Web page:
In many ways, Arizona is very similar to St. John's, a team that defeated the Bruins last weekend in New York City. Like the Johnnies, The Cats are athletic at most positions on the floor. Like the Red Storm, the Wildcats aren't a great outside shooting team (although they are better than St. John's), and like St. John's, Arizona has a pretty good perimeter player and a pretty good forward who can play inside and out and rebounds well.
The outside threat is Arizona's leading scorer, senior Kyle Fogg (6'3" 188 lbs.). Saying he's the leading scorer is a bit of a misnomer, as Arizona has three players averaging within 1.2 PPG of each other, but Fogg does average 12.9 PPG and is coming off a 16-point performance against the Trojans on Thursday night. Fogg has been feast or famine throughout his career against the Bruins. When he's been able to hit multiple outside shots, the Cats have generally torched the Bruins. When he's been off or the Bruins have played good defense then UCLA has usually come out on top. Case in point: in UCLA's seven-point win in January, the Bruins held Fogg to seven points. UCLA actually matches up well against Fogg because Coach Ben Howland can throw either Tyler Lamb or Norman Powell at him and they can be very effective at stopping Fogg.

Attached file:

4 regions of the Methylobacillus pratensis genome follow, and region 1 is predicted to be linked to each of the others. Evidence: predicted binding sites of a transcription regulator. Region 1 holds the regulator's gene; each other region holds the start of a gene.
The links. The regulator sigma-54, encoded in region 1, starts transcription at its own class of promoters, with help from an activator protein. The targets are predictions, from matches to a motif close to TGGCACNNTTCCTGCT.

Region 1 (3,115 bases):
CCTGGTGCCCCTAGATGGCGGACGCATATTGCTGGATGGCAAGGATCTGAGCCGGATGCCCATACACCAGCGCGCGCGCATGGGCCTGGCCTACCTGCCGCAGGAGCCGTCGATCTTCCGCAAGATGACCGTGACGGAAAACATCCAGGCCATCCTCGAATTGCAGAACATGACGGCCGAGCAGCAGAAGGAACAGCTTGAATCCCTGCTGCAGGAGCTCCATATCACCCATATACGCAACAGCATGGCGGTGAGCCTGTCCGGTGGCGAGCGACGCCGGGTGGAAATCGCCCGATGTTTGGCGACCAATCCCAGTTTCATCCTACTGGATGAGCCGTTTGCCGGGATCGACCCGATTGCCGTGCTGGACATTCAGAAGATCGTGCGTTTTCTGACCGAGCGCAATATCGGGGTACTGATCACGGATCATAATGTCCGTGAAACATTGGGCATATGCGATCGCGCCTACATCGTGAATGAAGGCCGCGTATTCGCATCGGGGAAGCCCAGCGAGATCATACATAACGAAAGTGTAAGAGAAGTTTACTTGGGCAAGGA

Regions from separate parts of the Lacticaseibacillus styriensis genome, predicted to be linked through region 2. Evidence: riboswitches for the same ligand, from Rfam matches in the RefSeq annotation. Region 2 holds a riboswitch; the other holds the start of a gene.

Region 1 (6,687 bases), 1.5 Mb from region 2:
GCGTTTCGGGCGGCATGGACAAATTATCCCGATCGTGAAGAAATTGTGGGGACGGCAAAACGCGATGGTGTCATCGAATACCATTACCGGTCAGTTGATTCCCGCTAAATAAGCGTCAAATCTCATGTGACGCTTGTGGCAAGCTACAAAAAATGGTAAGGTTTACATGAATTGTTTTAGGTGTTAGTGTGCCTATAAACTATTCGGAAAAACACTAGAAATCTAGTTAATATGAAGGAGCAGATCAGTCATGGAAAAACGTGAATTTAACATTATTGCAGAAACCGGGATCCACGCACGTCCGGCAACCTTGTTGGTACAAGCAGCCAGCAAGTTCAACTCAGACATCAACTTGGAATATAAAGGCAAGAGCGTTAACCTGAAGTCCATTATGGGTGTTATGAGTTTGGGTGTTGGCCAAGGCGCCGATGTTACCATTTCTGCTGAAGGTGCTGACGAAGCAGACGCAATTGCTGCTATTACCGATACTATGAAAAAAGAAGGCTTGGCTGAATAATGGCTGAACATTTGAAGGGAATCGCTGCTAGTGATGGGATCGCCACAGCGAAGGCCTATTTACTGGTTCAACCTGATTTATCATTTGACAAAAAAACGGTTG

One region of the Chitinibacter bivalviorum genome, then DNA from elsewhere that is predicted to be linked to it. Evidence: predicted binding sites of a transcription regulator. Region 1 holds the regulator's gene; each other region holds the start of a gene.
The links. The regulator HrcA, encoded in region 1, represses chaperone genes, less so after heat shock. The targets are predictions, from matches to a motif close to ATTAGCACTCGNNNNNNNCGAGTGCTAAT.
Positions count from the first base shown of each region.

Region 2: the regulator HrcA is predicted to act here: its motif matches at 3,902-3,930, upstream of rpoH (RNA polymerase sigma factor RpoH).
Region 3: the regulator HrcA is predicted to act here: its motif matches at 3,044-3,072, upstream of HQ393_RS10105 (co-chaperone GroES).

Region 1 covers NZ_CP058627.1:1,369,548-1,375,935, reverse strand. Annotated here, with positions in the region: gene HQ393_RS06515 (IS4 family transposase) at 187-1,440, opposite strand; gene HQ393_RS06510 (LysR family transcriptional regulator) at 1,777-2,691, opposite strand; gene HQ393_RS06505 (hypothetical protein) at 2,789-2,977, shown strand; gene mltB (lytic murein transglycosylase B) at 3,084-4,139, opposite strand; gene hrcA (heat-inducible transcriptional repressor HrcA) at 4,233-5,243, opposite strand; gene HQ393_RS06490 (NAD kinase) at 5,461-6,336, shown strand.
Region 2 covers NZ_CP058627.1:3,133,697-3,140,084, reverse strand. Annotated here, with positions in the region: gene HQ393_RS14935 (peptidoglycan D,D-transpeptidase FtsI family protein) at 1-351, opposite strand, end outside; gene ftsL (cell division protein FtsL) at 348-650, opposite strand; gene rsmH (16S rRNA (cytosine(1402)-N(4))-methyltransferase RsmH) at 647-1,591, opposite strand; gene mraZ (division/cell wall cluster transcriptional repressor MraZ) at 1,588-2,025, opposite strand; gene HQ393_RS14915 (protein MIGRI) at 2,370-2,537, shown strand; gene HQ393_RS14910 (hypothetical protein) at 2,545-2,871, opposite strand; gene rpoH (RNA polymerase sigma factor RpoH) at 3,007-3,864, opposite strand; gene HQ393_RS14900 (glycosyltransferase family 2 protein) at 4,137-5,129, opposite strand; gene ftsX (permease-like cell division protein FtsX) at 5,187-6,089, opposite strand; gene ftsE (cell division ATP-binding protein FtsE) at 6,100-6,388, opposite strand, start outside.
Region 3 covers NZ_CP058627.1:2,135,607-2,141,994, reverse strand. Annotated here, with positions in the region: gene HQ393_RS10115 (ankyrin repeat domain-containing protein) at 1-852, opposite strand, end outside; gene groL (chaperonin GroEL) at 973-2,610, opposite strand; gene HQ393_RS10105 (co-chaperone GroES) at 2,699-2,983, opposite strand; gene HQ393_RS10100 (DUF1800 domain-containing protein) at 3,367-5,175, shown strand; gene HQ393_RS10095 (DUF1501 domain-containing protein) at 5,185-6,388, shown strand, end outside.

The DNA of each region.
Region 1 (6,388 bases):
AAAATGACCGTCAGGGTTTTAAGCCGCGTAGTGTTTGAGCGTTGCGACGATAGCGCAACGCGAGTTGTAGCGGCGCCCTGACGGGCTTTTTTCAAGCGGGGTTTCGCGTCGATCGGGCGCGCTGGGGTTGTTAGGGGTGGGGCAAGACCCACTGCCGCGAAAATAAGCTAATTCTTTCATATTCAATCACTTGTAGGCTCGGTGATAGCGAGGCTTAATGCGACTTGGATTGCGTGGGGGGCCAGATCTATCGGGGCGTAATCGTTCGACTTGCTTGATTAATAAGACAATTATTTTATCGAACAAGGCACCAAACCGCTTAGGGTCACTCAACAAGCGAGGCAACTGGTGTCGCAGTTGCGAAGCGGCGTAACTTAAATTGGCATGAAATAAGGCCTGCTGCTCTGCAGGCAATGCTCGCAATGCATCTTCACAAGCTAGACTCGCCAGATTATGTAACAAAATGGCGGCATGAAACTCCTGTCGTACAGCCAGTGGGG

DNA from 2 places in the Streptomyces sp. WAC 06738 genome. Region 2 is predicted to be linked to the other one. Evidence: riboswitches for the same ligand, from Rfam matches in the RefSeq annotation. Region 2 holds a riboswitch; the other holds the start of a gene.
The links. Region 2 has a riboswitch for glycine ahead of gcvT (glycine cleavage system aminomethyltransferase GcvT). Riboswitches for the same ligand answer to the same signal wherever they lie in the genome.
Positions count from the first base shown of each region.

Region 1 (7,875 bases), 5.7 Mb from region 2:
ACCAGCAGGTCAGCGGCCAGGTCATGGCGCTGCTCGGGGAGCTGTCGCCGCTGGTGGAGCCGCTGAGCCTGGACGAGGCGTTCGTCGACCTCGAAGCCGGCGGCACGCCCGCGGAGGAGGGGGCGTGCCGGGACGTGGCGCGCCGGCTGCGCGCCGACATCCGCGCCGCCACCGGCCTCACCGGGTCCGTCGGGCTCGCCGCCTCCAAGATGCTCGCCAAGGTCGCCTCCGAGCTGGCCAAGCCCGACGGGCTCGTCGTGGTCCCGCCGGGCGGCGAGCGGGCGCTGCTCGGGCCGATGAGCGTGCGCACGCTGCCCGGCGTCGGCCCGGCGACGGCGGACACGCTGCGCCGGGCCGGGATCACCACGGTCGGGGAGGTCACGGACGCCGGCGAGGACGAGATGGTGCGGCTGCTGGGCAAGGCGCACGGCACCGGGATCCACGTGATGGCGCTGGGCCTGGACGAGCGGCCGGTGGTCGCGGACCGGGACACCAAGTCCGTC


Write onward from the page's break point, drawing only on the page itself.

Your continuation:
The point guard will be freshman Nick Johnson (6'2" 198 lbs.) to start, but expect to see a lot of fellow freshman Josiah Turner (6'3" 192 lbs.), too. Johnson is a decent but not great athlete but he can jump out of the gym. Many people confuse his leaping ability for quickness when the reality is that, if Lazeric Jones and Jerime Anderson show up on Saturday ready to play defense, they can both effectively guard Johnson. Johnson averages 9.6 PPG and has more assists than any guard on the roster, but has the most turnovers among Arizona's guards, and he is only a decent shooter. While Johnson may not be as good as some of his press clippings, he does work hard.